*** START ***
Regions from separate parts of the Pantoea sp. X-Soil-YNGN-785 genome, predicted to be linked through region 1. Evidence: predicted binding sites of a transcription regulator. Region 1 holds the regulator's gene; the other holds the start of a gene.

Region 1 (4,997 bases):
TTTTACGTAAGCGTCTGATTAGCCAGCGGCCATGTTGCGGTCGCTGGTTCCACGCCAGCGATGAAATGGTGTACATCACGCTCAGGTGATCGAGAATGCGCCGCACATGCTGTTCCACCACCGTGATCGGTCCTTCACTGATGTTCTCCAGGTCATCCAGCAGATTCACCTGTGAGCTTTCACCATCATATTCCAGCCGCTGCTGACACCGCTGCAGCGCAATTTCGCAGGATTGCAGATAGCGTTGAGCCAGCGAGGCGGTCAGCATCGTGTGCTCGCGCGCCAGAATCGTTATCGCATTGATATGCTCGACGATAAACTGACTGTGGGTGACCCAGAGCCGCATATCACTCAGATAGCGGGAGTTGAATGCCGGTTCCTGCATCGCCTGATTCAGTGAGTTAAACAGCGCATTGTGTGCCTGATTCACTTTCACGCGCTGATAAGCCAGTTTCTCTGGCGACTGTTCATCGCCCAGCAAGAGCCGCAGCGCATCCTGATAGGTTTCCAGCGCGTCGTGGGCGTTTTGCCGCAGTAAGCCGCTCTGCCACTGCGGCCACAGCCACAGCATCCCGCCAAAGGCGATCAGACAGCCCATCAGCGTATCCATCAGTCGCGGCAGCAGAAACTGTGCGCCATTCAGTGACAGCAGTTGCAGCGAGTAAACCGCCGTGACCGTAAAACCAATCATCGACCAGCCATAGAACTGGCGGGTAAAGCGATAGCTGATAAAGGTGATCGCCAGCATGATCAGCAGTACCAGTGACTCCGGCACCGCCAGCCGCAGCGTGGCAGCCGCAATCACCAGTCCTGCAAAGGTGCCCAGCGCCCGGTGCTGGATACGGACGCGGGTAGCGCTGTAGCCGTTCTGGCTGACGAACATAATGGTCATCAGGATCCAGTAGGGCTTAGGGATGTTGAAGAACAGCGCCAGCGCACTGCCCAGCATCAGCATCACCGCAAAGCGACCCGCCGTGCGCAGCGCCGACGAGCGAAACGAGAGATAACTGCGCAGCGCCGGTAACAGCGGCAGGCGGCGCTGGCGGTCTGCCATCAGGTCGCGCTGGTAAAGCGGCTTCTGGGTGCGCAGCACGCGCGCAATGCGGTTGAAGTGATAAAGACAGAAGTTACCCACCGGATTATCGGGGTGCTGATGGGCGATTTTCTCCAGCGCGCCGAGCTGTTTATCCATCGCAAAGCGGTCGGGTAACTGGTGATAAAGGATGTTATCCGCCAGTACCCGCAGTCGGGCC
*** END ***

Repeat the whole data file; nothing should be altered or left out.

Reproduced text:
Regions from separate parts of the Pantoea sp. X-Soil-YNGN-785 genome, predicted to be linked through region 1. Evidence: predicted binding sites of a transcription regulator. Region 1 holds the regulator's gene; the other holds the start of a gene.

Region 1 (4,997 bases):
TTTTACGTAAGCGTCTGATTAGCCAGCGGCCATGTTGCGGTCGCTGGTTCCACGCCAGCGATGAAATGGTGTACATCACGCTCAGGTGATCGAGAATGCGCCGCACATGCTGTTCCACCACCGTGATCGGTCCTTCACTGATGTTCTCCAGGTCATCCAGCAGATTCACCTGTGAGCTTTCACCATCATATTCCAGCCGCTGCTGACACCGCTGCAGCGCAATTTCGCAGGATTGCAGATAGCGTTGAGCCAGCGAGGCGGTCAGCATCGTGTGCTCGCGCGCCAGAATCGTTATCGCATTGATATGCTCGACGATAAACTGACTGTGGGTGACCCAGAGCCGCATATCACTCAGATAGCGGGAGTTGAATGCCGGTTCCTGCATCGCCTGATTCAGTGAGTTAAACAGCGCATTGTGTGCCTGATTCACTTTCACGCGCTGATAAGCCAGTTTCTCTGGCGACTGTTCATCGCCCAGCAAGAGCCGCAGCGCATCCTGATAGGTTTCCAGCGCGTCGTGGGCGTTTTGCCGCAGTAAGCCGCTCTGCCACTGCGGCCACAGCCACAGCATCCCGCCAAAGGCGATCAGACAGCCCATCAGCGTATCCATCAGTCGCGGCAGCAGAAACTGTGCGCCATTCAGTGACAGCAGTTGCAGCGAGTAAACCGCCGTGACCGTAAAACCAATCATCGACCAGCCATAGAACTGGCGGGTAAAGCGATAGCTGATAAAGGTGATCGCCAGCATGATCAGCAGTACCAGTGACTCCGGCACCGCCAGCCGCAGCGTGGCAGCCGCAATCACCAGTCCTGCAAAGGTGCCCAGCGCCCGGTGCTGGATACGGACGCGGGTAGCGCTGTAGCCGTTCTGGCTGACGAACATAATGGTCATCAGGATCCAGTAGGGCTTAGGGATGTTGAAGAACAGCGCCAGCGCACTGCCCAGCATCAGCATCACCGCAAAGCGACCCGCCGTGCGCAGCGCCGACGAGCGAAACGAGAGATAACTGCGCAGCGCCGGTAACAGCGGCAGGCGGCGCTGGCGGTCTGCCATCAGGTCGCGCTGGTAAAGCGGCTTCTGGGTGCGCAGCACGCGCGCAATGCGGTTGAAGTGATAAAGACAGAAGTTACCCACCGGATTATCGGGGTGCTGATGGGCGATTTTCTCCAGCGCGCCGAGCTGTTTATCCATCGCAAAGCGGTCGGGTAACTGGTGATAAAGGATGTTATCCGCCAGTACCCGCAGTCGGGCC